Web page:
"If somebody doesn't have to pay all the costs of supervision, doesn't have to maintain all the capital, doesn't have to have reserves with the Fed and all these other things, you have to ask yourself whether they might have an advantage and can offer lower borrowing rates," Patrikis says.
Spotlight on Derivatives
Beyond the general availability and cost of credit, the Dodd-Frank Act promises to bring dramatic change to the over-the-counter derivatives market, which for the first time will be subject to government regulation. Among the most sweeping reforms is a requirement that most plain-vanilla derivatives — "standardized," in the language of the legislation — be traded on an exchange or similar "swap execution facility."
Where that is not possible, over-the-counter derivatives will have to be cleared through a regulated clearing organization, if such an organization will accept them. Finally, where that doesn't happen, trades will have to be reported to a central data repository and higher capital and margin requirements may be imposed on dealers and what the legislation refers to as "major swap participants."
The overall goal is to provide greater transparency to the derivatives market and reduce systemic risk. Proponents argue that the changes also will improve liquidity in derivatives markets and reduce hedging costs for corporate end-users.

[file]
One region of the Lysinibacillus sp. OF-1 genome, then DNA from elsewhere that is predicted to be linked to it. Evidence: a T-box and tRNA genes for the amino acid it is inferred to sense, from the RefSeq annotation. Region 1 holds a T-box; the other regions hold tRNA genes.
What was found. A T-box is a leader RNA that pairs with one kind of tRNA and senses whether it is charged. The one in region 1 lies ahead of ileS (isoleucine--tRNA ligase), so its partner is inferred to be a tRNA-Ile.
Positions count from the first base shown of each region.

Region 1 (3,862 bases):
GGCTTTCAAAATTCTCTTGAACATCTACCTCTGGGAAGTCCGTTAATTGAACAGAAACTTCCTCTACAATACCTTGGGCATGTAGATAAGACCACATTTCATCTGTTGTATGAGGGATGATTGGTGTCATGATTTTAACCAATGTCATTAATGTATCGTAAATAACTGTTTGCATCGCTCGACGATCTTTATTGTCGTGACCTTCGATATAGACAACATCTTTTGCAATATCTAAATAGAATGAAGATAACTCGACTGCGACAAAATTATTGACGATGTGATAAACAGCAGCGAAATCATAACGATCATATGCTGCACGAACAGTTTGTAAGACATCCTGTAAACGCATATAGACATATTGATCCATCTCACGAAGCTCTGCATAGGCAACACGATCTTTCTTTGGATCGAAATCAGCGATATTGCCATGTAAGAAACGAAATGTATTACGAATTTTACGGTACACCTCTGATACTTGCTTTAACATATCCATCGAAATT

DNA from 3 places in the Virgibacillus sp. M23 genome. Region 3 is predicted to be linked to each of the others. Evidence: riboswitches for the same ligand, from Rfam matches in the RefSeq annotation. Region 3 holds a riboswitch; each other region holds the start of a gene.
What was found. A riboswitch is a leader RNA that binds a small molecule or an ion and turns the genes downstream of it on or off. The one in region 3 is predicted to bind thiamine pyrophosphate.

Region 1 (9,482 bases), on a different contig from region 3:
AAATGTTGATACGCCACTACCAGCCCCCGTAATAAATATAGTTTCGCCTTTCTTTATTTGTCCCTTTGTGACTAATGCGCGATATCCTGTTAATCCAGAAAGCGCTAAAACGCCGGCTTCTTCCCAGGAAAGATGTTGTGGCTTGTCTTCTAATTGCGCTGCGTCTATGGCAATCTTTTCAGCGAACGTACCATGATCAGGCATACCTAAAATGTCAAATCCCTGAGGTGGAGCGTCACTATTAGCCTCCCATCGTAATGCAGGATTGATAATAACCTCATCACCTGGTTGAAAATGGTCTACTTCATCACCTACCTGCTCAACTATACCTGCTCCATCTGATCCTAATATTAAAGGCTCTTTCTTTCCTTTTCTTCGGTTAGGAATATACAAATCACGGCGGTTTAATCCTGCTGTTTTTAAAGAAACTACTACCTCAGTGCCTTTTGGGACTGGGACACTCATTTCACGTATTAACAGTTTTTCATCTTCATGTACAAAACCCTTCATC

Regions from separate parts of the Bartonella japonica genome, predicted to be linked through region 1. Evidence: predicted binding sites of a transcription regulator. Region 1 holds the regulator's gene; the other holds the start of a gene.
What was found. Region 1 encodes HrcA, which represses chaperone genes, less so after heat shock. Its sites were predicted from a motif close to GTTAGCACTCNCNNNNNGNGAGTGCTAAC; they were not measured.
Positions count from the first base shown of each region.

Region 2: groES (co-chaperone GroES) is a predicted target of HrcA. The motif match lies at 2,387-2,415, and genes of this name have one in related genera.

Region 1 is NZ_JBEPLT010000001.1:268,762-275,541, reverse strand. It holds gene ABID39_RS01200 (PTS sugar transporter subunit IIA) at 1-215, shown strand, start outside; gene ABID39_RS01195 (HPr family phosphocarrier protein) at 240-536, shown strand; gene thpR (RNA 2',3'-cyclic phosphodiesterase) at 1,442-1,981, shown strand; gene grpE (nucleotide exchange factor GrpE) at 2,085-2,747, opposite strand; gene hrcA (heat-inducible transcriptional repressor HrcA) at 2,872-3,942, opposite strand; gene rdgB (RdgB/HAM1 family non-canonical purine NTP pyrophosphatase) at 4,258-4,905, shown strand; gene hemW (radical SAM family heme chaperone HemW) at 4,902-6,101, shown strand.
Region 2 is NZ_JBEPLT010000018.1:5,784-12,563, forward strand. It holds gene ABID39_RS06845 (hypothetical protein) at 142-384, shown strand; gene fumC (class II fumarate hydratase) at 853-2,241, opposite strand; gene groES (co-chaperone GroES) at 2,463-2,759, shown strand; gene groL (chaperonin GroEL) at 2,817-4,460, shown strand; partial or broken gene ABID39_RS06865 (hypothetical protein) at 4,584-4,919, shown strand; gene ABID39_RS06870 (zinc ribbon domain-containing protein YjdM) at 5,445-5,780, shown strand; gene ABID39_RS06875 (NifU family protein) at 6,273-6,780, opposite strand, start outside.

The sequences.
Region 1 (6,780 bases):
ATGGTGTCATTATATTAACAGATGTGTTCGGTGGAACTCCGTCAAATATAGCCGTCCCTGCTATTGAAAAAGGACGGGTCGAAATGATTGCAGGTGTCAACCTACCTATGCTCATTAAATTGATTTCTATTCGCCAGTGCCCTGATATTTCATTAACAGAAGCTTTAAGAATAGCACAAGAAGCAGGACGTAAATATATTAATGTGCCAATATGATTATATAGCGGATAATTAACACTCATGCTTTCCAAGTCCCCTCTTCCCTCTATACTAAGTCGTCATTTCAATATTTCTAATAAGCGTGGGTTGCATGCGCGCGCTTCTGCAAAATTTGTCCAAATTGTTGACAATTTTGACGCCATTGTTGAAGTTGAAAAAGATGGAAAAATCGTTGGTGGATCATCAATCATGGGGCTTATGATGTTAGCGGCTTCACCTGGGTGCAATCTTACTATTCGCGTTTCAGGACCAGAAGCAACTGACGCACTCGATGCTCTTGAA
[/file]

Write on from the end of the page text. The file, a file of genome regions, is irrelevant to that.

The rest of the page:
Many finance executives aren't so optimistic. They note that contracts traded on an exchange or cleared in some fashion typically require buyers and sellers to post margin against their positions daily. "If treasurers have to tie up millions of dollars a day in margin, that's money they're not using to hire workers, or to invest in R&D or new technology," says Cady North, senior manager of government affairs for Financial Executives International (FEI), an association for senior finance executives. Some observers suggest the new law may drive derivatives trading overseas.
It is still possible that regulators will exempt most corporate end-users from posting margin; preconference versions of the act actually provided for this. The version signed into law, however, includes only a limited end-user exemption, and North warns that even if end-users are exempted it won't necessarily nullify the margin issue. There is a concern that major swap dealers will pass costs on to customers if they are not granted some kind of exemption.
"Costs may go so high that it becomes prohibitive for companies to enter into these contracts," North says. The result could be that "they won't manage risks such as currency fluctuations, or they may have trouble growing or moving money around on a regional basis or purchasing equipment in one country and bringing it into another."
Steven Kasok, treasurer of Millipore Corp., a $1.7 billion U.S. unit of German pharmaceutical and chemical company Merck KGaA, doesn't expect corporations to stop hedging their risks, but he is worried that it will cost them more. Banks saddled with new regulatory costs, from higher reserving requirements to clearing fees, will likely pass those costs on to their customers, he says.